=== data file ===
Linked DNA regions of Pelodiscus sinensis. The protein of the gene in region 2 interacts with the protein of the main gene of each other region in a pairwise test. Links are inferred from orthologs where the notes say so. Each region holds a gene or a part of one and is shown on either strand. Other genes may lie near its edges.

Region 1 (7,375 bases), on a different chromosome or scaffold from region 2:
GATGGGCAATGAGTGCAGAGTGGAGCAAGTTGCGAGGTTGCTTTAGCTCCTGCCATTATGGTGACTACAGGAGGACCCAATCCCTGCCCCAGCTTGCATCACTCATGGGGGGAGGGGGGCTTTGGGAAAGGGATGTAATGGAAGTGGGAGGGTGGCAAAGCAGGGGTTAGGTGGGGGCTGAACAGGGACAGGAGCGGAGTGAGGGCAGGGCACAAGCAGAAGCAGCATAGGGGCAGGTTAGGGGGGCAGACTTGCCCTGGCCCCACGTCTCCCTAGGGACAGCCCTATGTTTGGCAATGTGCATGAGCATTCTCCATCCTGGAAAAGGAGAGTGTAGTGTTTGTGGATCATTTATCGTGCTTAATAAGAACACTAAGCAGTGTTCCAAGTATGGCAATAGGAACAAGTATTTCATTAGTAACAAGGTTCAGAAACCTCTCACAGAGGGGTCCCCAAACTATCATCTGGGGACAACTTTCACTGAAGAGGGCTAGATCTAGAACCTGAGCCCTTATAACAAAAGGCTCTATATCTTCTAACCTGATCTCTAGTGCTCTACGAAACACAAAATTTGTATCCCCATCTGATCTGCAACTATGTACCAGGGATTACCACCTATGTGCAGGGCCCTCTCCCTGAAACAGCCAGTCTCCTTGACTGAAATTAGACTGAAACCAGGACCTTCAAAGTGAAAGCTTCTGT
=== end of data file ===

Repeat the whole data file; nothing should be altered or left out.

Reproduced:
Linked DNA regions of Pelodiscus sinensis. The protein of the gene in region 2 interacts with the protein of the main gene of each other region in a pairwise test. Links are inferred from orthologs where the notes say so. Each region holds a gene or a part of one and is shown on either strand. Other genes may lie near its edges.

Region 1 (7,375 bases), on a different chromosome or scaffold from region 2:
GATGGGCAATGAGTGCAGAGTGGAGCAAGTTGCGAGGTTGCTTTAGCTCCTGCCATTATGGTGACTACAGGAGGACCCAATCCCTGCCCCAGCTTGCATCACTCATGGGGGGAGGGGGGCTTTGGGAAAGGGATGTAATGGAAGTGGGAGGGTGGCAAAGCAGGGGTTAGGTGGGGGCTGAACAGGGACAGGAGCGGAGTGAGGGCAGGGCACAAGCAGAAGCAGCATAGGGGCAGGTTAGGGGGGCAGACTTGCCCTGGCCCCACGTCTCCCTAGGGACAGCCCTATGTTTGGCAATGTGCATGAGCATTCTCCATCCTGGAAAAGGAGAGTGTAGTGTTTGTGGATCATTTATCGTGCTTAATAAGAACACTAAGCAGTGTTCCAAGTATGGCAATAGGAACAAGTATTTCATTAGTAACAAGGTTCAGAAACCTCTCACAGAGGGGTCCCCAAACTATCATCTGGGGACAACTTTCACTGAAGAGGGCTAGATCTAGAACCTGAGCCCTTATAACAAAAGGCTCTATATCTTCTAACCTGATCTCTAGTGCTCTACGAAACACAAAATTTGTATCCCCATCTGATCTGCAACTATGTACCAGGGATTACCACCTATGTGCAGGGCCCTCTCCCTGAAACAGCCAGTCTCCTTGACTGAAATTAGACTGAAACCAGGACCTTCAAAGTGAAAGCTTCTGT